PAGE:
Thursday, February 16, 2012

Your kicks are so fly!

Published for KSL.com (click HERE for the link)


A few months into the school year, my third grade daughter came home from school and immediately demanded that we go to the store and buy her new shoes. Since I only buy new shoes for my kids under dire circumstances like holes in the soles or toes sticking out, I smiled but said no.

Undeterred by my answer, my daughter pled her case by giving me the back story. Apparently, a girl who has been in her class for two years running has a remarkable shoe memory. This girl looked at my daughter’s sneakers, crinkled her nose and said in a voice designed to reverberate throughout the classroom, “You’re still wearing those raggedy old things?”

My daughter was mortified.

I had a few thoughts about the girl’s propriety, but kept a lid on them as best I could. I did, however, spend several minutes explaining the myriad of benefits to wearing shoes sporting a few scuff marks — not the least of which is that you don’t have to obsess about getting more scuff marks.

Unfortunately, my brilliantly-elucidated speech fell on deaf ears. Overcoming humiliation with mere logic is challenging at best.

The raggedy shoe incident had barely simmered down when my 16-year-old daughter suffered a shoe tragedy of her own.

Once she started earning her own money, my oldest daughter decided to collect quirky, funky and sometimes downright strange shoes. She scouts them out at thrift stores and online, spending anywhere from $5 per pair to an outlandishly high amount if the shoes are particularly cool.

Her shoes garner attention everywhere my daughter goes, to the point where friends have started requesting to borrow certain pairs of shoes to accessorize certain outfits. She was even handed a note from a relative stranger in one of her classes that read, “Your kicks are so fly!”

I had to ask her to translate.

As the ultimate frugal shoe shopper, this shoe thing drives me batty. But knowing that she saves half of her earnings and that I really shouldn’t micromanage how she spends the rest, I bite my tongue. For the most part.

During high school basketball season, my daughter often travels to neighboring cities for games. The girls change into uniforms and leave their duffel bags overflowing with travel clothes in the bleachers during games.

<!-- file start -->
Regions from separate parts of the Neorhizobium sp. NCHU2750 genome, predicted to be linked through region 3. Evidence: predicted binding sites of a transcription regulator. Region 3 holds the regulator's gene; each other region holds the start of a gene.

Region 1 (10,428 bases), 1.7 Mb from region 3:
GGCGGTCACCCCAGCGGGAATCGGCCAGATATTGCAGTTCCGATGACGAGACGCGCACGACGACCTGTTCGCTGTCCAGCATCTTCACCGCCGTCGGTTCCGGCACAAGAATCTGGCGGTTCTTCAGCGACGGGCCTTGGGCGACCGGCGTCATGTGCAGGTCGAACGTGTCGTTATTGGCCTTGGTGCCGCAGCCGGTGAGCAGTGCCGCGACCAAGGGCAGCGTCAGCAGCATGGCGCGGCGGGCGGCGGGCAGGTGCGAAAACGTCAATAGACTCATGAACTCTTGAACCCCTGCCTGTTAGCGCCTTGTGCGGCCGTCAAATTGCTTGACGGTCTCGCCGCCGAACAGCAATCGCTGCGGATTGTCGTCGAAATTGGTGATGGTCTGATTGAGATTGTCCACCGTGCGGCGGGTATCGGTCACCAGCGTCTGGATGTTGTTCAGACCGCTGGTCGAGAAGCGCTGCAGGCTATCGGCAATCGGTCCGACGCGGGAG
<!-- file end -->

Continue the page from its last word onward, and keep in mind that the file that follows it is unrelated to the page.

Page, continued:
At one such game, my daughter put what was quite possibly her grooviest and definitely her most expensive pair of shoes into her duffel bag.

And never saw them again.

She was understandably upset. I listened and agreed with her when she ranted against someone who would actually do something like that, I told her how sorry I was and that it truly did suck.

Then, I couldn’t help but give her a smidgen of advice. Her kicks may have been TOO fly. In the future, perhaps it would be best to bring shoes of a less showy variety to ball games.

There are a myriad of benefits to wearing raggedy old shoes, I explained, including the fact that they are far less likely to get swiped at a game.

Since the theft, my daughter's super cute shoes have remained safely in her closet during games. I take no credit — I'm pretty sure it was losing her fly-est kicks that convinced her.

Since I'm anything but obsessed with shoes, my daughters’ shoe issues have truly baffled me. Until just the other day, when I happened to pick up a copy of my mom’s newsletter from the year I was 15 years old.

Mom, the ultimate frugal shopper, was beside herself because I had just spent an outrageous amount of my own hard-earned money on one single pair of shoes. She didn’t dare record the amount of money I paid for them, stating, “You wouldn’t believe how much they cost, and I don’t either. I hope they last through the millennium.”

I had conveniently forgotten my very own shoe incident, but the details came back as I read.

That pair of shoes was a whopping $50 (adjusted for inflation, today’s amount would be much higher).

Incidentally, they lasted through college.

Touche’.


My daughter's fly kicks (far left) on her 16th birthday.  Photo credit:  Allison Niccum, Moments Photography

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